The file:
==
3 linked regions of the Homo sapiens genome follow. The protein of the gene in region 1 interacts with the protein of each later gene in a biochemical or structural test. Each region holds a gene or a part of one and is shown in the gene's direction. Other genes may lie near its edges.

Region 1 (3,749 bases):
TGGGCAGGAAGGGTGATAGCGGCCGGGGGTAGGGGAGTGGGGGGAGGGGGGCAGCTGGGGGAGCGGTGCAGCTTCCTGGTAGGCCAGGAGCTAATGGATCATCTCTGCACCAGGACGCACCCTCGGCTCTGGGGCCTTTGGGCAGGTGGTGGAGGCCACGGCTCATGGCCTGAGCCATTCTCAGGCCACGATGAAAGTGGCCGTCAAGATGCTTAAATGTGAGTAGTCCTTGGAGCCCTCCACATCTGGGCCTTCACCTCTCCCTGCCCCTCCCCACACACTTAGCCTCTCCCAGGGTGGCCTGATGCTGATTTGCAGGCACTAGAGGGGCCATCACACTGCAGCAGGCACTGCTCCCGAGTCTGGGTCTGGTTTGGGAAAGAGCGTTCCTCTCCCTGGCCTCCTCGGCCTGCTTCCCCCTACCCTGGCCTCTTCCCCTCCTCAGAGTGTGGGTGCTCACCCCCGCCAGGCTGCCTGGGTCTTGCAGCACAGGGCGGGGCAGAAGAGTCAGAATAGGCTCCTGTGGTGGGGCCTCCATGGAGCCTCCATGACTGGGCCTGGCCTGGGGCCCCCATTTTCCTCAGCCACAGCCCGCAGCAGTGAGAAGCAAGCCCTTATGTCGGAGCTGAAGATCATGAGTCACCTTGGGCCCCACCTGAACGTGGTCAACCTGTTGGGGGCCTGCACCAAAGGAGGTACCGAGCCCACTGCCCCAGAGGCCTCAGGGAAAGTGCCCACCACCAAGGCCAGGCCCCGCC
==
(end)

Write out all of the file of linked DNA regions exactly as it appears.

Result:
3 linked regions of the Homo sapiens genome follow. The protein of the gene in region 1 interacts with the protein of each later gene in a biochemical or structural test. Each region holds a gene or a part of one and is shown in the gene's direction. Other genes may lie near its edges.

Region 1 (3,749 bases):
TGGGCAGGAAGGGTGATAGCGGCCGGGGGTAGGGGAGTGGGGGGAGGGGGGCAGCTGGGGGAGCGGTGCAGCTTCCTGGTAGGCCAGGAGCTAATGGATCATCTCTGCACCAGGACGCACCCTCGGCTCTGGGGCCTTTGGGCAGGTGGTGGAGGCCACGGCTCATGGCCTGAGCCATTCTCAGGCCACGATGAAAGTGGCCGTCAAGATGCTTAAATGTGAGTAGTCCTTGGAGCCCTCCACATCTGGGCCTTCACCTCTCCCTGCCCCTCCCCACACACTTAGCCTCTCCCAGGGTGGCCTGATGCTGATTTGCAGGCACTAGAGGGGCCATCACACTGCAGCAGGCACTGCTCCCGAGTCTGGGTCTGGTTTGGGAAAGAGCGTTCCTCTCCCTGGCCTCCTCGGCCTGCTTCCCCCTACCCTGGCCTCTTCCCCTCCTCAGAGTGTGGGTGCTCACCCCCGCCAGGCTGCCTGGGTCTTGCAGCACAGGGCGGGGCAGAAGAGTCAGAATAGGCTCCTGTGGTGGGGCCTCCATGGAGCCTCCATGACTGGGCCTGGCCTGGGGCCCCCATTTTCCTCAGCCACAGCCCGCAGCAGTGAGAAGCAAGCCCTTATGTCGGAGCTGAAGATCATGAGTCACCTTGGGCCCCACCTGAACGTGGTCAACCTGTTGGGGGCCTGCACCAAAGGAGGTACCGAGCCCACTGCCCCAGAGGCCTCAGGGAAAGTGCCCACCACCAAGGCCAGGCCCCGCC